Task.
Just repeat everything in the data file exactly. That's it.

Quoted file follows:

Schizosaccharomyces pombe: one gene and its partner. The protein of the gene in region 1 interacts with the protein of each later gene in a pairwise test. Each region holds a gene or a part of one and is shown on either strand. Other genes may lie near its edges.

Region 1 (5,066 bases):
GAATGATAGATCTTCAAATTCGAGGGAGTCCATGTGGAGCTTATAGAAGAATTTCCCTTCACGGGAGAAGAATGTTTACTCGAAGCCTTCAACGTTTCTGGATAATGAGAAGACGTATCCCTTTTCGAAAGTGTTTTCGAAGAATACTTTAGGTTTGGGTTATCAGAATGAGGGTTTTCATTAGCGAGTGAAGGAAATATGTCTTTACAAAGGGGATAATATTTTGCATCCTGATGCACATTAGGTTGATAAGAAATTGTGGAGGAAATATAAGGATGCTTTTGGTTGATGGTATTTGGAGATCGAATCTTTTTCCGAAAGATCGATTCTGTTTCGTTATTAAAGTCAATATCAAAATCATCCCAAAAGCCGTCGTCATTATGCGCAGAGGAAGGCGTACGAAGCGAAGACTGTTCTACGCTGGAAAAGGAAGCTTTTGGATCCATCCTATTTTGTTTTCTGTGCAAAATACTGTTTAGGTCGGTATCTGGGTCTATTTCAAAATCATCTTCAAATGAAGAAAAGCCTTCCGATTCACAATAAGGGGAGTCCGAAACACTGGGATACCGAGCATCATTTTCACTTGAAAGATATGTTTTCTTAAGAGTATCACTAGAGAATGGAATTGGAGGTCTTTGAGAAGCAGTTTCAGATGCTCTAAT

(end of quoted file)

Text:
Schizosaccharomyces pombe: one gene and its partner. The protein of the gene in region 1 interacts with the protein of each later gene in a pairwise test. Each region holds a gene or a part of one and is shown on either strand. Other genes may lie near its edges.

Region 1 (5,066 bases):
GAATGATAGATCTTCAAATTCGAGGGAGTCCATGTGGAGCTTATAGAAGAATTTCCCTTCACGGGAGAAGAATGTTTACTCGAAGCCTTCAACGTTTCTGGATAATGAGAAGACGTATCCCTTTTCGAAAGTGTTTTCGAAGAATACTTTAGGTTTGGGTTATCAGAATGAGGGTTTTCATTAGCGAGTGAAGGAAATATGTCTTTACAAAGGGGATAATATTTTGCATCCTGATGCACATTAGGTTGATAAGAAATTGTGGAGGAAATATAAGGATGCTTTTGGTTGATGGTATTTGGAGATCGAATCTTTTTCCGAAAGATCGATTCTGTTTCGTTATTAAAGTCAATATCAAAATCATCCCAAAAGCCGTCGTCATTATGCGCAGAGGAAGGCGTACGAAGCGAAGACTGTTCTACGCTGGAAAAGGAAGCTTTTGGATCCATCCTATTTTGTTTTCTGTGCAAAATACTGTTTAGGTCGGTATCTGGGTCTATTTCAAAATCATCTTCAAATGAAGAAAAGCCTTCCGATTCACAATAAGGGGAGTCCGAAACACTGGGATACCGAGCATCATTTTCACTTGAAAGATATGTTTTCTTAAGAGTATCACTAGAGAATGGAATTGGAGGTCTTTGAGAAGCAGTTTCAGATGCTCTAAT